Social Justice and the Structure of the Litigation System

Yotam Kaplan, Ittai Paldor

Research output: Contribution to journalArticlepeer-review


Substantive rights are meaningless if they cannot be enforced. Access to justice is thus at the heart of any legal system. If access to justice is effectively denied, the legal system becomes an empty vessel. Regrettably, most people are currently denied effective access to the litigation system. Litigation is costly, and individual litigants encounter high barriers in their attempts to vindicate their rights. They often face repeat players – powerful corporate litigants who frequent the court system and enjoy economies of scale in litigation. Growing wealth gaps mean that individual litigants face extremely unfavorable odds in litigation, and simply cannot afford to assert their rights. For members of vulnerable and marginalized social groups, these problems are especially acute. Social justice requires equal and effective access to the litigation system, regardless of race or socio-economic status. Without such equal access, the litigation system is not a system of justice, but a tool of oppression: large corporations and well-off parties can use the litigation system to abuse poorer individuals, knowing that these members of society will not be able to afford vindication.<br>This Article develops a novel regime that secures equal access to the litigation system, through two rules that govern litigation costs. First, we suggest allowing one-time litigants to set a cap on the overall investment in litigation when they face professional, repeat litigants. Second, we suggest allowing individual litigants to set a cap on the amount the vindicated party will be reimbursed for when trial is over. These two caps assure equal and effective access to the litigation system, satisfying the fundamental requirements of social justice. We show that these rules are not unfair to well-off parties. They assure that all parties will always be able to litigate if their cases have merit, and that their rights will always be fully protected if they win. We discuss the implementation of this regime in practice, and illustrate the justifications for this method with reference to social and distributive justice, efficiency, and the broader goals of the litigation system.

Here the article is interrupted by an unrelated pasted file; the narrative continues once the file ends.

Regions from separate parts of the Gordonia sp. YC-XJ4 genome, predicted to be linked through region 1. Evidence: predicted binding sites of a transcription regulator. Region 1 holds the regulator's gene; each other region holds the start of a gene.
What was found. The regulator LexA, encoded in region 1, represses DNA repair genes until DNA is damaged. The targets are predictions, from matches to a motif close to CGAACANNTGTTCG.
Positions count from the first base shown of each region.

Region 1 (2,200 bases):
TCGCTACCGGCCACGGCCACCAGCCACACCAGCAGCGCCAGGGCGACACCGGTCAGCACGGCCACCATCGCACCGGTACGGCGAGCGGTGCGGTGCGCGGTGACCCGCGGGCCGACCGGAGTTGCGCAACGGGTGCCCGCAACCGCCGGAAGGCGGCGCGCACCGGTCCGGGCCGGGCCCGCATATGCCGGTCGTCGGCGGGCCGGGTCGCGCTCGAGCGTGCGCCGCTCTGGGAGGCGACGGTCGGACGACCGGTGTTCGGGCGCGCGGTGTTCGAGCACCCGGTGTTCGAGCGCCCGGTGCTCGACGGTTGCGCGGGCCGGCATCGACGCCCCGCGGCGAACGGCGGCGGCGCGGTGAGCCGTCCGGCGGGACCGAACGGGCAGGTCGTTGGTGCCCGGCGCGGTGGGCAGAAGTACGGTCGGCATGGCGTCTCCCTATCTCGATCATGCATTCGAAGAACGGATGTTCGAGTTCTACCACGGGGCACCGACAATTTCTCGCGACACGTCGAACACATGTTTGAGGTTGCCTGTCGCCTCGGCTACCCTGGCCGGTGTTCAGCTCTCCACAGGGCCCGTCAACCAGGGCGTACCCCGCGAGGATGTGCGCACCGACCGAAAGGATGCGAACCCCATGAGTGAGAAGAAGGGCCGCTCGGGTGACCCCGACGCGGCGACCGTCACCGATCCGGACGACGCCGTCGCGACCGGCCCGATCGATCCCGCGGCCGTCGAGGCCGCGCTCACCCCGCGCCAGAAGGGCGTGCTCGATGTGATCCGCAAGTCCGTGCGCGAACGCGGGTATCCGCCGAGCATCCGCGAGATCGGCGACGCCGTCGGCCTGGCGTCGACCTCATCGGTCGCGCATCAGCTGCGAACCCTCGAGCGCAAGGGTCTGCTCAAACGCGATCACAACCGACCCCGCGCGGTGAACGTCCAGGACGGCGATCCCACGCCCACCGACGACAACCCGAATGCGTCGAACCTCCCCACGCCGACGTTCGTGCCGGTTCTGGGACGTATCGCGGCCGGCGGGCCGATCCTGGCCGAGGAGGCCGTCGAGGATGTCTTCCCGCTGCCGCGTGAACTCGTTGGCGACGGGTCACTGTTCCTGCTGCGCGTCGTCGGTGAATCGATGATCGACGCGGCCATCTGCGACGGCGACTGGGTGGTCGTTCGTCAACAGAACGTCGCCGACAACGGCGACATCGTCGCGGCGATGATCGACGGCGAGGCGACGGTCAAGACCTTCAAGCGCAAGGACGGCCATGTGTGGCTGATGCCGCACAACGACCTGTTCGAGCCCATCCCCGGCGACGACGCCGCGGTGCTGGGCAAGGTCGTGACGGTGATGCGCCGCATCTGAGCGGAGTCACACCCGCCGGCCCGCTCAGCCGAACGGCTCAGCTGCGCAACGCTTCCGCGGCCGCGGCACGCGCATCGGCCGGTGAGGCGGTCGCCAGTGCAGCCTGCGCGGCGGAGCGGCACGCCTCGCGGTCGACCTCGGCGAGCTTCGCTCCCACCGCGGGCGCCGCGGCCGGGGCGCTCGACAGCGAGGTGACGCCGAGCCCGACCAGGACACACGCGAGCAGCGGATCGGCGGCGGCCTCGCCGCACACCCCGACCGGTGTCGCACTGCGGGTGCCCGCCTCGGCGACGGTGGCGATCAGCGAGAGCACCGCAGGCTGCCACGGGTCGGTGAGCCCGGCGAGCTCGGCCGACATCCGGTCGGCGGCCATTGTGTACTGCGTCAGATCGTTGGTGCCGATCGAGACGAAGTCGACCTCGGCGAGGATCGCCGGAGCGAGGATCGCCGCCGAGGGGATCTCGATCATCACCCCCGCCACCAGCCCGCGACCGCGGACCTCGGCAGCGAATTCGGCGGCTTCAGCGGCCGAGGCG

Original languageAmerican English
JournalNorth Carolina Law Review, Forthcoming
StatePublished - 5 Mar 2022


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